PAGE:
Research Projects

Participating in any of our investigations involves a mutually beneficial relationship with the Anxiety & Health Behaviors Lab. Participants will be adequately compensated for their time and efforts devoted to helping us learn more about the nature and treatment of anxiety disorders and related problems. Depending on the study, participants may receive monetary remuneration, comprehensive diagnostic interviews and assessments at no cost, or treatment at no cost.

For more information about participating in clinical research, we would like to direct you to the following brochures prepared by the National Institutes of Health:

For more questions about participating in any of our investigations, please contact us at


We currently have six active studies. Please review the overview of aims and procedures for each study and determine which study may be the best fit for you.

CO2 Reactivity as a Biomarker of Non-response to Exposure-Based Therapy

Sponsor: National Institute of Mental Health
Objective: Cognitive behavior therapy (CBT) is an effective treatment for anxiety and fear-related disorders. However, some patients fail to achieve complete remission or show a return of anxiety symptoms following treatment. The purpose of the study is to determine the extent to which one’s emotional reaction to a CO2 inhalation task can help predict who might or might not respond to therapy. If CO2 reactivity proves to be successful in predicting who will benefit from CBT versus who will not, clinicians can make better decisions about which patients should be treated with CBT.
Clinical Trials Registry: Click here.
Status: This study is currently recruiting participants.
IRB Protocol: 2016-09-0150

Community-based Smoking Cessation Treatment for Adults With High Stress Sensitivity. (STEP3)

Sponsor: National Cancer Institute
Objective: Cigarette smoking is the leading cause of preventable death in the United States, contributing to over 480,000 deaths each year or about 1 of every 5 deaths. Though approximately 70% of current adult smokers are motivated to quit , and significant strides have been made in the development of effective smoking cessation treatments, most established interventions are associated with relatively low long-term abstinence rates (15-35%). The purpose of the study is to determine the efficacy of an aerobic exercise based smoking cessation intervention in people with high anxiety sensitivity. Participants will be assigned a personal trainer at the YMCA to assist with intervention adherence, receive Nicotine Replacement Therapy in the form of patches, and counseling through the Texas Tobacco Quitline.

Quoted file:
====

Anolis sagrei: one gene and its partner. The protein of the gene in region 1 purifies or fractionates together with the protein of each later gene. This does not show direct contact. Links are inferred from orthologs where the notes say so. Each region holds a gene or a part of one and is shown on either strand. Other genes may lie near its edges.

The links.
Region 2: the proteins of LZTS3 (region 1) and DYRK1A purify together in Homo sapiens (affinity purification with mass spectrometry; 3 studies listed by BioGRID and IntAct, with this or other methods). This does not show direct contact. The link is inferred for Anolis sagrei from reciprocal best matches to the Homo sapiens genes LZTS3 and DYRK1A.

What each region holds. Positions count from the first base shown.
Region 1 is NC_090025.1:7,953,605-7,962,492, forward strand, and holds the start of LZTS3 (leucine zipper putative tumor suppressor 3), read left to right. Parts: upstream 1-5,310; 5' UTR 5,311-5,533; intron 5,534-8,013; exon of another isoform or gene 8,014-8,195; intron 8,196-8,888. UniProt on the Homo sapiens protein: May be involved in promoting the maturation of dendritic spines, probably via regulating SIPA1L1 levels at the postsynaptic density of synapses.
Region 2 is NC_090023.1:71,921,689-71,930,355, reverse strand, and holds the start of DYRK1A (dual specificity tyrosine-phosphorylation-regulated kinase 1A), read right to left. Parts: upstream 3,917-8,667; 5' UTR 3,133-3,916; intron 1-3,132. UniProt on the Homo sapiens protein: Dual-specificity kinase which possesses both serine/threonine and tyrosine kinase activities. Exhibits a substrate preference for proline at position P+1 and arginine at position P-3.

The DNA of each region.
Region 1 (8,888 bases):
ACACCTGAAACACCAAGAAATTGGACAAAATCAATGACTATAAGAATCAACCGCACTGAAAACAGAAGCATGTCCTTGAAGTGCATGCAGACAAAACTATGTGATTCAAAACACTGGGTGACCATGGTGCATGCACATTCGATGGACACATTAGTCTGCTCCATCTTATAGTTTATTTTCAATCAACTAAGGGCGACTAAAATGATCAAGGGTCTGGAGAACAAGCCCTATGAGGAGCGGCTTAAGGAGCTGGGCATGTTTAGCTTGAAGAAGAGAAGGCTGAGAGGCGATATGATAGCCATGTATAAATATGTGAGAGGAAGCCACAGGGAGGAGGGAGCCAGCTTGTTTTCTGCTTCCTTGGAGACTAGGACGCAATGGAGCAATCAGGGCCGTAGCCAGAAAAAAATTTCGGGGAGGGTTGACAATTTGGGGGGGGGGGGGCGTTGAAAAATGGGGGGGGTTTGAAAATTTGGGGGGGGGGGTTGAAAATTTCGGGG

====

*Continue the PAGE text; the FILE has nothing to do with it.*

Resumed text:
IRB Protocol: 2016-12-0049

Tobacco Cessation Following Psychiatric Hospitalization

Sponsor: Cancer Prevention and Research Institute of Texas
Objective: Cigarette smoking is the leading cause of death and disability in the United States. People with psychiatric disorders consume almost half (44.3%) of all cigarettes smoked in the U.S. Effective quit smoking treatments for people with psychiatric disorders are sorely needed. Our aims in the current project are to develop and test an iPad tablet, motivational counseling intervention that does not require a trained professional counselor. Our goal is to conduct a clinical study to evaluate the effectiveness of this iPad-based, Sustained Care intervention for smokers engaged in psychiatric hospitalization, by comparing it to the brief advice to quit smoking that is part of usual hospital care. Those who receive the iPad intervention will also be provided with quit smoking resources (Texas Tobacco Quitline referral and nicotine patches) upon hospital discharge.
IRB Protocol: 00002552